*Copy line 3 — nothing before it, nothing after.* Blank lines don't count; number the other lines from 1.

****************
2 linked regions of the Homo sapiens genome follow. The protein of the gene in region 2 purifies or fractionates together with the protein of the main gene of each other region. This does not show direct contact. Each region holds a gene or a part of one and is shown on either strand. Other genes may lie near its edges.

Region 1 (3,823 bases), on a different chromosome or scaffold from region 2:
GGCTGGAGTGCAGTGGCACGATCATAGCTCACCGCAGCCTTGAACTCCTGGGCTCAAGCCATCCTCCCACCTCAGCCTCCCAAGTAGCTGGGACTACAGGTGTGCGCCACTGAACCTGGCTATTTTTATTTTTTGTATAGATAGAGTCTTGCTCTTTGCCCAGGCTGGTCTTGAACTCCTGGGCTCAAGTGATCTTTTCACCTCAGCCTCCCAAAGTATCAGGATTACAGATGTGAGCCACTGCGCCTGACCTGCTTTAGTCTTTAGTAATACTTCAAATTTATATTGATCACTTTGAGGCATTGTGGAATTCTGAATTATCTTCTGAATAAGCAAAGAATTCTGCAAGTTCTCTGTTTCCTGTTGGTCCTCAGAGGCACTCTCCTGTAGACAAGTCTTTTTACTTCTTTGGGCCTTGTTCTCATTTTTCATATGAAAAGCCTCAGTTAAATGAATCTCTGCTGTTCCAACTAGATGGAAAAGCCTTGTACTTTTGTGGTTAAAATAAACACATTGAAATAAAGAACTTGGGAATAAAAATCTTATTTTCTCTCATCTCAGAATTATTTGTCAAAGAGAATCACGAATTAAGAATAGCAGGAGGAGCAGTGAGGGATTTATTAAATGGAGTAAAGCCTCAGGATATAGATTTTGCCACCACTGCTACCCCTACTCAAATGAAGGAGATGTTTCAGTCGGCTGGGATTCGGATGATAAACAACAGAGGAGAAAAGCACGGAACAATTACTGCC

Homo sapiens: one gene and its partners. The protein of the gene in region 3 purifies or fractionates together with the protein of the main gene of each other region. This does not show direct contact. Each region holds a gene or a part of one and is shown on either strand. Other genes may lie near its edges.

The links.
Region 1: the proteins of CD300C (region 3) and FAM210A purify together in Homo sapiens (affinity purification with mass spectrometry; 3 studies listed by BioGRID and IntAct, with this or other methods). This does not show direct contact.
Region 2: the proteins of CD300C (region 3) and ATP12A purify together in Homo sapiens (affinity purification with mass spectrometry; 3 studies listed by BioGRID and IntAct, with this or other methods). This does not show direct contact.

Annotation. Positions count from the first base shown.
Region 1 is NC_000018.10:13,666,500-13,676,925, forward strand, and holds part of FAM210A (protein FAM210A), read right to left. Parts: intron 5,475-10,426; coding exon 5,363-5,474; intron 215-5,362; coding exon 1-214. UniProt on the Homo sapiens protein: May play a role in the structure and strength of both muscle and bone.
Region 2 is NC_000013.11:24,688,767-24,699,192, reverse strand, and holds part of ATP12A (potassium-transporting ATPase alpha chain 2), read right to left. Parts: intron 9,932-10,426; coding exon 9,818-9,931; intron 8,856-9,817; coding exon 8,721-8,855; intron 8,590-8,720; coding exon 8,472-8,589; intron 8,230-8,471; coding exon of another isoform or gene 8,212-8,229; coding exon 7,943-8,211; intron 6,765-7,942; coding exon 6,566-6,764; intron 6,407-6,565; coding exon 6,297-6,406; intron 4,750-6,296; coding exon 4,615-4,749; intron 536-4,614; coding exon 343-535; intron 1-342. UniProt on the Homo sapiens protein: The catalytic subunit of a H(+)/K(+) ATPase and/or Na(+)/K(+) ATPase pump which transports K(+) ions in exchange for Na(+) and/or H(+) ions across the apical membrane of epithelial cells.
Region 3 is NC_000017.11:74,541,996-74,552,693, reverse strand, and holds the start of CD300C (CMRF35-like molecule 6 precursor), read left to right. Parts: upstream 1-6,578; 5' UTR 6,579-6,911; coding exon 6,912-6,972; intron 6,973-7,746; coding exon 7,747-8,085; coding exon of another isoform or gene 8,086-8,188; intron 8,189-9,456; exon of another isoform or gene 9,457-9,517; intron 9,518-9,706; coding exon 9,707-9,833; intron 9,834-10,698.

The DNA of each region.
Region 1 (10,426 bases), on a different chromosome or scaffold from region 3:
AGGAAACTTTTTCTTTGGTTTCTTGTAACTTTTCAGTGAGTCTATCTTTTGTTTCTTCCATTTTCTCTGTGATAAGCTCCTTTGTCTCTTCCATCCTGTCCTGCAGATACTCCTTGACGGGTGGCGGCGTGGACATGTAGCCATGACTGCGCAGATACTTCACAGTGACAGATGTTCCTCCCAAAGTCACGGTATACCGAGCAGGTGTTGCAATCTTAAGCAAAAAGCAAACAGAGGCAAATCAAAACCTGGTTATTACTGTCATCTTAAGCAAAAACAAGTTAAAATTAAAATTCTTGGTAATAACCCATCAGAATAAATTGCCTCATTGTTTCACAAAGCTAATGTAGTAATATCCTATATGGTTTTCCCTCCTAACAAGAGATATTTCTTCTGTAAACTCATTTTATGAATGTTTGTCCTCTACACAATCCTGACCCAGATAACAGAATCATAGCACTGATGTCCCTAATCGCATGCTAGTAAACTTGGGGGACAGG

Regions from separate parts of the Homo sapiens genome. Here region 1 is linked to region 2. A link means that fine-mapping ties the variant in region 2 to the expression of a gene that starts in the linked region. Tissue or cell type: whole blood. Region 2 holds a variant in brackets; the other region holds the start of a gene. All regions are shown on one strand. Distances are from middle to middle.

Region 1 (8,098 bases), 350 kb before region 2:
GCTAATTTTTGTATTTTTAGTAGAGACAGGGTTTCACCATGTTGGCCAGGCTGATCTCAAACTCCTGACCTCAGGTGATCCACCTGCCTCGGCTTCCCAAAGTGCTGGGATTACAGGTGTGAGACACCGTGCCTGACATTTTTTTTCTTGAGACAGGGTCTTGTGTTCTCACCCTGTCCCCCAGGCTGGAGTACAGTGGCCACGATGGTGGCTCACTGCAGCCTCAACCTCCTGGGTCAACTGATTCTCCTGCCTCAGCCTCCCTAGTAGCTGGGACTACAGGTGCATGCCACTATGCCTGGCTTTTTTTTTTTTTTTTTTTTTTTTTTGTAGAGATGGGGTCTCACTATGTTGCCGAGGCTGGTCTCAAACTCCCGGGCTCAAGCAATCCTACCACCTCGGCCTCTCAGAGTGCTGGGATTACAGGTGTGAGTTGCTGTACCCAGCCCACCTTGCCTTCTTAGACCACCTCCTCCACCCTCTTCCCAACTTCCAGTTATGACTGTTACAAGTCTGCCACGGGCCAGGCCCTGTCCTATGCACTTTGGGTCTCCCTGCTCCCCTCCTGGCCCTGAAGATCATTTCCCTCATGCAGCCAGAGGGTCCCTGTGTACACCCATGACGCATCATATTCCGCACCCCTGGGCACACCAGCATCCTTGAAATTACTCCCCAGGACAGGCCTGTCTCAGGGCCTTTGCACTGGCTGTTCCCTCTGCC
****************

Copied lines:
GGCTGGAGTGCAGTGGCACGATCATAGCTCACCGCAGCCTTGAACTCCTGGGCTCAAGCCATCCTCCCACCTCAGCCTCCCAAGTAGCTGGGACTACAGGTGTGCGCCACTGAACCTGGCTATTTTTATTTTTTGTATAGATAGAGTCTTGCTCTTTGCCCAGGCTGGTCTTGAACTCCTGGGCTCAAGTGATCTTTTCACCTCAGCCTCCCAAAGTATCAGGATTACAGATGTGAGCCACTGCGCCTGACCTGCTTTAGTCTTTAGTAATACTTCAAATTTATATTGATCACTTTGAGGCATTGTGGAATTCTGAATTATCTTCTGAATAAGCAAAGAATTCTGCAAGTTCTCTGTTTCCTGTTGGTCCTCAGAGGCACTCTCCTGTAGACAAGTCTTTTTACTTCTTTGGGCCTTGTTCTCATTTTTCATATGAAAAGCCTCAGTTAAATGAATCTCTGCTGTTCCAACTAGATGGAAAAGCCTTGTACTTTTGTGGTTAAAATAAACACATTGAAATAAAGAACTTGGGAATAAAAATCTTATTTTCTCTCATCTCAGAATTATTTGTCAAAGAGAATCACGAATTAAGAATAGCAGGAGGAGCAGTGAGGGATTTATTAAATGGAGTAAAGCCTCAGGATATAGATTTTGCCACCACTGCTACCCCTACTCAAATGAAGGAGATGTTTCAGTCGGCTGGGATTCGGATGATAAACAACAGAGGAGAAAAGCACGGAACAATTACTGCC